MICRO-ADVENTURES OF THE CANADIAN KIND

I mean, it’s accurate, and yet it’s not. Sounds like I’m going to tell you about my fantastic holiday in Canada, crossing the whole huge place on that whole-huge-place-crossing railway they’ve got, or skiing off into the great white wilderness with tennis-racket-type-things on my feet like they wore in old films, or maybe bumping into Paul Whatsisname that wonderful Mountie-detective-type chap who looked so especially wonderful in those red flannelette Mountie-issue pyjamas…

I wish.

In fact it’s about Canada coming to me for a week or so in the form of my sister (henceforth S) and brother-in-law (henceforth BIL). I thought rather than trying to write I would try making rough notes as the week went on. I can’t write when there are other people around.  I just feel I ought to be making them cups of tea, rescuing them from cats or explaining yet again how the shower works. Constantly. Other people, even Ss and BILs,  make me anxious.

They haven’t arrived as yet. It could be any time between now and 10 o’clock this evening. Annoying ex-husband of the lady next door (bald and pointy-headed, like an egg on legs) left his car parked outside my house overnight, in what I think of as my space, though technically it isn’t, and I have been worrying all day about where S and BIL are going to park their borrowed car, and whether I ought to confront egg-on-legs in a brave and feminist manner. But then on what basis? It isn’t, technically, my parking space, just the bit of road in front of my house that feels like mine. And anyway he’d smirk at me. Men always smirk when women confront them. Why not let BIL handle any confronting that may be necessary? Men are so much better at confronting one another, in fact they enjoy it.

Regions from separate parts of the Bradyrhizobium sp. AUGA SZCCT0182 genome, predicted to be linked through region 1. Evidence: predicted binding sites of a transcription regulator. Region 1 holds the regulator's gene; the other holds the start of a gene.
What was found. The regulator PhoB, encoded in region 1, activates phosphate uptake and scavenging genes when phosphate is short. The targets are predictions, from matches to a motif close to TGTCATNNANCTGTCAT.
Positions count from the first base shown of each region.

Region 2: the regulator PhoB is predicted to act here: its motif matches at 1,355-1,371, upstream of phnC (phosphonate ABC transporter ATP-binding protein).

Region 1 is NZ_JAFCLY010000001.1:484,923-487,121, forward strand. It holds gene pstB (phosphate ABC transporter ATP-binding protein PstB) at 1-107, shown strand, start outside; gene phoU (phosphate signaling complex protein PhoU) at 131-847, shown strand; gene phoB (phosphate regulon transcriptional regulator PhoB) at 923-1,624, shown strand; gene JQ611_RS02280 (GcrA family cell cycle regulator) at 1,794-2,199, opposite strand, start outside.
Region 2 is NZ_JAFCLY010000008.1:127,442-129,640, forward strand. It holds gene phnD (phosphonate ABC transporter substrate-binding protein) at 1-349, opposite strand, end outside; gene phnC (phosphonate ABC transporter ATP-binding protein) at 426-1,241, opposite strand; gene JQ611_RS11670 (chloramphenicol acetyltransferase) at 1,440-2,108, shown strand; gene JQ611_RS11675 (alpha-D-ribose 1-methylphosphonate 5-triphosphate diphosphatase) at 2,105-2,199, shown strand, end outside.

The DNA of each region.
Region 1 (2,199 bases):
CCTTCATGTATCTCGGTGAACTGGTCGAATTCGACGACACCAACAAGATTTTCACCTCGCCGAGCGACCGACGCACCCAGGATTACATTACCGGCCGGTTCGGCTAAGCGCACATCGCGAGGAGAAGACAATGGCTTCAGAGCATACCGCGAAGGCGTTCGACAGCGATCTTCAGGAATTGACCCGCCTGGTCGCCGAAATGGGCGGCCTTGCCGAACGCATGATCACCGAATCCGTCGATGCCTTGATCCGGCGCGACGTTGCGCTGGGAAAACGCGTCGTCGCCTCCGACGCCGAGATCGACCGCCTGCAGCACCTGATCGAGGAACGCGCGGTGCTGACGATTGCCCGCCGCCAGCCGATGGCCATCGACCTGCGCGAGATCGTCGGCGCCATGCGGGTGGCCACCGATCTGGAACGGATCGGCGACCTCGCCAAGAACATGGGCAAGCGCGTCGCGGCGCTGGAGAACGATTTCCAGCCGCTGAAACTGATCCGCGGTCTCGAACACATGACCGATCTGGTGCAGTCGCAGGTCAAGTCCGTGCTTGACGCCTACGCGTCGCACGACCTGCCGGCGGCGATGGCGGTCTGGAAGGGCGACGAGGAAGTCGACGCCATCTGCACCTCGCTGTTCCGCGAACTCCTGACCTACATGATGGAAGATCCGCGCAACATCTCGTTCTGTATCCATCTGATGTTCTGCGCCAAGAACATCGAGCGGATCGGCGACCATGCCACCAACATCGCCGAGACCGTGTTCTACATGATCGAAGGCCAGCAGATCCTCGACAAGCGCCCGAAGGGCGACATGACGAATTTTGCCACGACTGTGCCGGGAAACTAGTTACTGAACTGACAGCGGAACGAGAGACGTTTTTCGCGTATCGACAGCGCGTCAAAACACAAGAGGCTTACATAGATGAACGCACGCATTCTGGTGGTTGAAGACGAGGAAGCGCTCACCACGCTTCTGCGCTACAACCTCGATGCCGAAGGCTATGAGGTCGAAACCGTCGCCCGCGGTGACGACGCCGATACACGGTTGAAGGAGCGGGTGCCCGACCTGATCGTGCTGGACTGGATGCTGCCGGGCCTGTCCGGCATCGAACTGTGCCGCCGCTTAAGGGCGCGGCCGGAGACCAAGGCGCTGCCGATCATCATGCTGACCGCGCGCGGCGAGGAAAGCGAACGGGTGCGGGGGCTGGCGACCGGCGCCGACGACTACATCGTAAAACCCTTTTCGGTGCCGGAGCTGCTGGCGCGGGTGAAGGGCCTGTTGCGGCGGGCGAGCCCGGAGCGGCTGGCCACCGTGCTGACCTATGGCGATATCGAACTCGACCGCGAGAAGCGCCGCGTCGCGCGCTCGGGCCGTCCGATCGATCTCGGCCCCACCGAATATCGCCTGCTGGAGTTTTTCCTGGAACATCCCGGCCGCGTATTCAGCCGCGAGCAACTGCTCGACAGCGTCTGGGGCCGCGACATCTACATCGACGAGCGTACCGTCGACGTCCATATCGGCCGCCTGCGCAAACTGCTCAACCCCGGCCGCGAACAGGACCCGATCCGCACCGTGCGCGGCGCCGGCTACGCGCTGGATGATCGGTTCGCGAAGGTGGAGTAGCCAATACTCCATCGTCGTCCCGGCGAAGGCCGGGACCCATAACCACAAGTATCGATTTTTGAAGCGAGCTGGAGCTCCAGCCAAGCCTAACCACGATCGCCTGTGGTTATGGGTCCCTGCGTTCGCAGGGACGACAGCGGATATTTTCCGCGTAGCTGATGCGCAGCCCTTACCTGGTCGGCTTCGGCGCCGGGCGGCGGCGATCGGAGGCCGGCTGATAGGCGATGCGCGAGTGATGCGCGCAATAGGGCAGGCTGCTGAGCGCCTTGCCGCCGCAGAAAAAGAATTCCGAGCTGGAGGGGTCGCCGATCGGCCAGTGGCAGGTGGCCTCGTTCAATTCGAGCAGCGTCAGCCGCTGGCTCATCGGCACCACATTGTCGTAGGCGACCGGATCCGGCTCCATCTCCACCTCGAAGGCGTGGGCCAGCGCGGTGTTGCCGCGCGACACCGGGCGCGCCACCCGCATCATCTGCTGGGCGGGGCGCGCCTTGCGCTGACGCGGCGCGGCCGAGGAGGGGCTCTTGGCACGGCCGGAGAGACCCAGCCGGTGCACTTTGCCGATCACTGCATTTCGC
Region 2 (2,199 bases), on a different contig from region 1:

But now he’s moved.

But perhaps he’ll come back before they get here.

I went over to see Mum this morning, after our little falling-out last week. I don’t usually hug her (nobody hugged me, much, so I don’t know how to hug people) but I suddenly felt I ought to, so I did. And then I thought I might cry, but I didn’t. I was trying to convey this message – that I couldn’t stay long because S and BIL were due soon, but I would be bringing S over to see her tomorrow, when we could have a longer chat. But she didn’t recognise S’s name, or indeed that I had a S to have a name. I went through all three of us, in date order, explaining that I was the oldest, S was the middle one, and  S2 was the youngest. Then she was distraught. Whatever was I thinking? she asked me. I can see her. I can see her now, in her body. It was just her name I lost. Whatever has happened to me?

And then I wanted to cry again, and she wanted to cry, so we did the British thing and had a cup of tasteless tea-bag tea instead, and a lot of chocolate biscuits. And the tea got cold as we tried to think of more things to say, and couldn’t. And then I put all the capital-letter notes I had written in order, and numbered them for her. And then I reminded her I would be bringing S over tomorrow. What day is it today? she asked.

Sunday.

And what day will it be tomorrow?

Monday.

You put your hands round me, didn’t you? she said.

And then I thought, however difficult it is, I must hug her every time.

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